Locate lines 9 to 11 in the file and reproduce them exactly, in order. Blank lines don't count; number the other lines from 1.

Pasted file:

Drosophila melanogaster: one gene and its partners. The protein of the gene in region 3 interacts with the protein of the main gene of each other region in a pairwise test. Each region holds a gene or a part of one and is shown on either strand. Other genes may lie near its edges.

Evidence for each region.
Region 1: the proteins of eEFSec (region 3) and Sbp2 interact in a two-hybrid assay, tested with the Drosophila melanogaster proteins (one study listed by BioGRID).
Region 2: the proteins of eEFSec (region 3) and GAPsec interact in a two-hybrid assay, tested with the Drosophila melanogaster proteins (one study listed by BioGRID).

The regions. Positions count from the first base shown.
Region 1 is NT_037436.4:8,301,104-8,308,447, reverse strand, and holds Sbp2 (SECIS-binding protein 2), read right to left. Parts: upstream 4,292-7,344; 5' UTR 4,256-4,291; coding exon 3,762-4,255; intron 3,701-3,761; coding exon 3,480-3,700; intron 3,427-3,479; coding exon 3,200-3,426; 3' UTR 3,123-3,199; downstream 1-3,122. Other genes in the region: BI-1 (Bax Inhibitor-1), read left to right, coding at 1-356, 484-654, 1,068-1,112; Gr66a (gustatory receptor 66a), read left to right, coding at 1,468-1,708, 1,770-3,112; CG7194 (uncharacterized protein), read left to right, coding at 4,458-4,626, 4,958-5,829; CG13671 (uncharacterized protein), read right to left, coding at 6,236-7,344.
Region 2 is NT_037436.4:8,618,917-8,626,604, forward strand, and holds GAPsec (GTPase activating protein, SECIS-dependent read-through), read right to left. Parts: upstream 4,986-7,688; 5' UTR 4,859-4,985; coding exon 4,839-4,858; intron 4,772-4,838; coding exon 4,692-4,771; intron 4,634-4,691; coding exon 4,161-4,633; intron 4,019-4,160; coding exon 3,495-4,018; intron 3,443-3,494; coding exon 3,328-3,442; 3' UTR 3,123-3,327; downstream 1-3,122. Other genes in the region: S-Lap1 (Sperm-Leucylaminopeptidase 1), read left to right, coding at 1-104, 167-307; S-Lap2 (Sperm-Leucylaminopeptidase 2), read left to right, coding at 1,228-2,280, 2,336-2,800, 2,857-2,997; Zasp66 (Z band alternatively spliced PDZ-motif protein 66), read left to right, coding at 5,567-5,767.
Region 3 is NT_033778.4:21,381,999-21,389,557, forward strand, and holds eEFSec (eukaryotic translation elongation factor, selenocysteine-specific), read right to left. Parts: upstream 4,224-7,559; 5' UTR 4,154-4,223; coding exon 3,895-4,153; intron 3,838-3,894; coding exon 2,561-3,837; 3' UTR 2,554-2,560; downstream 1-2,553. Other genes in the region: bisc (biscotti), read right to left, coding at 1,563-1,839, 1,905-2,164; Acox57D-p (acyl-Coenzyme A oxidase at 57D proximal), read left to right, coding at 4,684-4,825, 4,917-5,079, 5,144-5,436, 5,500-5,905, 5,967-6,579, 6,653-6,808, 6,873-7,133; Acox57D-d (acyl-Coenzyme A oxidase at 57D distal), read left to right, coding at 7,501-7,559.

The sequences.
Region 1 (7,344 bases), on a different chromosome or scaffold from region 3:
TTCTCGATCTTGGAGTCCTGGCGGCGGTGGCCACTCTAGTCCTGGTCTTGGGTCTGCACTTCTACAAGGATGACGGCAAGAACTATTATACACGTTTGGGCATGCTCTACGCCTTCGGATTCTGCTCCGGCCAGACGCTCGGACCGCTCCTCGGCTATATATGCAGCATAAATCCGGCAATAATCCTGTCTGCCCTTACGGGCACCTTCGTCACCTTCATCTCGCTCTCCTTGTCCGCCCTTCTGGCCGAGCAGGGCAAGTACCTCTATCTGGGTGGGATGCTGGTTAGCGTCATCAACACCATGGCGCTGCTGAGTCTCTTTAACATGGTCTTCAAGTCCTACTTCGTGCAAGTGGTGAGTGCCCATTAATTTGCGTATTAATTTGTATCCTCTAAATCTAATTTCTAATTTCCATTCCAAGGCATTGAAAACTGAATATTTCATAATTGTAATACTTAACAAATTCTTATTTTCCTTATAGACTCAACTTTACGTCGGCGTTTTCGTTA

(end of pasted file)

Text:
The sequences.
Region 1 (7,344 bases), on a different chromosome or scaffold from region 3:
TTCTCGATCTTGGAGTCCTGGCGGCGGTGGCCACTCTAGTCCTGGTCTTGGGTCTGCACTTCTACAAGGATGACGGCAAGAACTATTATACACGTTTGGGCATGCTCTACGCCTTCGGATTCTGCTCCGGCCAGACGCTCGGACCGCTCCTCGGCTATATATGCAGCATAAATCCGGCAATAATCCTGTCTGCCCTTACGGGCACCTTCGTCACCTTCATCTCGCTCTCCTTGTCCGCCCTTCTGGCCGAGCAGGGCAAGTACCTCTATCTGGGTGGGATGCTGGTTAGCGTCATCAACACCATGGCGCTGCTGAGTCTCTTTAACATGGTCTTCAAGTCCTACTTCGTGCAAGTGGTGAGTGCCCATTAATTTGCGTATTAATTTGTATCCTCTAAATCTAATTTCTAATTTCCATTCCAAGGCATTGAAAACTGAATATTTCATAATTGTAATACTTAACAAATTCTTATTTTCCTTATAGACTCAACTTTACGTCGGCGTTTTCGTTA